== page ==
Earlonne:Down Low” was one of those stories that had to be told. For me, it was hard because of the power of the pronoun. Calling a person in a men’s prison a woman was something that took practice. If you don’t socialize with the transgender community on a regular basis, it’s hard to understand. But I’m growing and continuing to educate myself.
And then “Thick Glass” was interesting because I talked to both Derrick Holloway Sr. and Jr. about doing the story, and both were like, “I don’t know.” They were just learning about one another and didn’t quite have a relationship yet. I worked on them both for a couple of months and finally got big Derrick to come down to the media lab. Then I got little Derrick. And I shared notes with both of them, and finally we got them both together.
Derrick Holloway Jr., right, his daughter, center, and Derrick Holloway Sr. in the family visiting room at San Quentin. Derrick Jr. and Derrick Sr. appeared in the episode “Thick Glass.”

Season Two Changes

Earlonne and I started Ear Hustle without really knowing what we were doing — neither of us had produced a podcast before, so season one was a real challenge, since we had so much to learn. Producing season one was beyond difficult — I am a hard worker, but I had never worked that hard on anything before.

Earlonne and I hoped that everything we learned during season one would make season two so much easier. Well … that wasn’t really the case. Yes, we knew a bit more, but to be honest it hasn’t gotten substantially easier. Because doing anything well is hard, the challenge is to make the final “product” appear effortless. As long as Ear Hustle exists, Earlonne and I will work hard to produce engaging stories that sound like they just landed in our laps!

Earlonne: I don’t think the stories got any easier.

In season two we tackled some very hard topics and made a conscious decision to tell stories that didn’t always have completely likable characters. Our goal is to tell honest stories, and that means knowing our listeners trust us to get into messy territory that won’t always be uplifting.

Earlonne: We also wanted to add something to the flow of the show. So we added Count Time, which is tape that may not have fit in the story but we wanted the listeners to hear it anyway. I think that was cool.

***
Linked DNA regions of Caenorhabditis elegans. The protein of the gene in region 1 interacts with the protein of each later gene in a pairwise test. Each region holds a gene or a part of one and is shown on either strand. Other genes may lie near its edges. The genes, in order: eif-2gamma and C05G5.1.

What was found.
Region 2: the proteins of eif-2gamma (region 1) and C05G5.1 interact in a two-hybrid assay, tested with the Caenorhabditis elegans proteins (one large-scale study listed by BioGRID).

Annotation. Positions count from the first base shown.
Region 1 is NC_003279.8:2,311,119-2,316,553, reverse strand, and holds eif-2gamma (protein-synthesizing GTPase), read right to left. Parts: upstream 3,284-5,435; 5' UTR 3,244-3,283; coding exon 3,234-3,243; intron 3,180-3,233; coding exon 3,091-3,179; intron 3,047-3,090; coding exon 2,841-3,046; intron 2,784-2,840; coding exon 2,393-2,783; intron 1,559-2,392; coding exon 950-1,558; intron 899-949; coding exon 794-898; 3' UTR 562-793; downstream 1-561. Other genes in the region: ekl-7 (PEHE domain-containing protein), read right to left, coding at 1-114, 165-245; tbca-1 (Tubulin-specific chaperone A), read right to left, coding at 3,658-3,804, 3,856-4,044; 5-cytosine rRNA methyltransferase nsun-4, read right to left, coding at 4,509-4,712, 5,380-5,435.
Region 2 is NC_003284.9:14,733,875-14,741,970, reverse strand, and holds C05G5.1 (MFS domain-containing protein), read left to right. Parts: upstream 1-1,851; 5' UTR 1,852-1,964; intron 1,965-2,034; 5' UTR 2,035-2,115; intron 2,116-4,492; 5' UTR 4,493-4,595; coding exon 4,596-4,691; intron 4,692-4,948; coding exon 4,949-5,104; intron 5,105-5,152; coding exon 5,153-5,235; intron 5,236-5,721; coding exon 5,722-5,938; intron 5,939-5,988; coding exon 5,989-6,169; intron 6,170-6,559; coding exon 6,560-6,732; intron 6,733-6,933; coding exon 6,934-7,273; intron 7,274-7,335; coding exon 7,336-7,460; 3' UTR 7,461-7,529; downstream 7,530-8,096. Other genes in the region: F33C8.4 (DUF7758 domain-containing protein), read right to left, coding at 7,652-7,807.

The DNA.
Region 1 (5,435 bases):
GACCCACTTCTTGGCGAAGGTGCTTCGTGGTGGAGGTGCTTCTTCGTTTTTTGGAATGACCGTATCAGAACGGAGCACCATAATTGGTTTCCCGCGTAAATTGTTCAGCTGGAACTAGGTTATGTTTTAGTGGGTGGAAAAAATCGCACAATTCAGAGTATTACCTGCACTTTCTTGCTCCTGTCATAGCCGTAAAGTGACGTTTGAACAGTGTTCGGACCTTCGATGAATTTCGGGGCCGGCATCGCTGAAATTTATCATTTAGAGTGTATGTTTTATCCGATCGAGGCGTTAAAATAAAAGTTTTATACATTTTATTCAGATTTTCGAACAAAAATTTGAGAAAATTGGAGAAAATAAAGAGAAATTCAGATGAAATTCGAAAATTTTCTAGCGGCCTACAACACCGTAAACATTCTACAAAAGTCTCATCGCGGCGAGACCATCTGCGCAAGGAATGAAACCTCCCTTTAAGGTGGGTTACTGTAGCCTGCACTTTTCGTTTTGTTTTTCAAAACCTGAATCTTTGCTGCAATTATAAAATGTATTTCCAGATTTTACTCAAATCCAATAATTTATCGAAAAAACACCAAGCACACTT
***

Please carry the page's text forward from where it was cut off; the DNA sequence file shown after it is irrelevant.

Season two also saw a push with sound design as Pat Mesiti-Miller worked more with the sound design team, encouraging them to think more about the sounds of San Quentin as an important character in the story.

David Jassy, left, and Pat Mesiti-Miller in the San Quentin media lab.
Earlonne: We started including music from more men inside, like David Jassy. The sound design sounded better for season two.

E and I have worked really hard on becoming better narrators, trying not to sound stilted when we have to narrate information to push the story forward.

Earlonne: I’m still working on how to sound natural when speaking. How to be my authentic self.
Nigel, left, and Earlonne, right, recording narration in the media lab.

I have learned so much about putting a podcast together, and what has improved most for me are my writing skills — I didn’t know podcasting required so much writing. Working closely with our editor Curtis Fox has been invaluable.

Looking Ahead to Season Three

While Ear Hustle does have a particular storytelling style, we want to continue to grow and push ourselves. Next season, we plan to include more music, attempt a death row follow-up, include people of more races and ethnicities in our stories and, if I get my way, I want to produce one story that is completely non-narrative. Plus, we’re planning to add a way for listeners to leave us verbal kites, with all their burning show questions.

Earlonne: Since the listeners love to hear the songs from within these walls, we’re thinking of adding a song or spoken word piece in each episode. Also, we’re thinking about writing down eight places to go within San Quentin and in each episode, we’ll pick a number and just go to that location and talk about whatever is happening there. We’re still in the planning stages of what to actually add. But I’m sure whatever it is, it will be a great addition to the show.

Oh yeah, and I want to push the clock and make the episodes longer …

Earlonne: And I’m sure all of our listeners will be happy that the show will be extended by a few minutes.

Listen to the entire second season of Ear Hustle on Apple Podcasts, RadioPublic or wherever you get your episodes.

We’ll be back for season three in September! Sign up for our newsletter, The Lowdown, to keep up with the show in the meantime.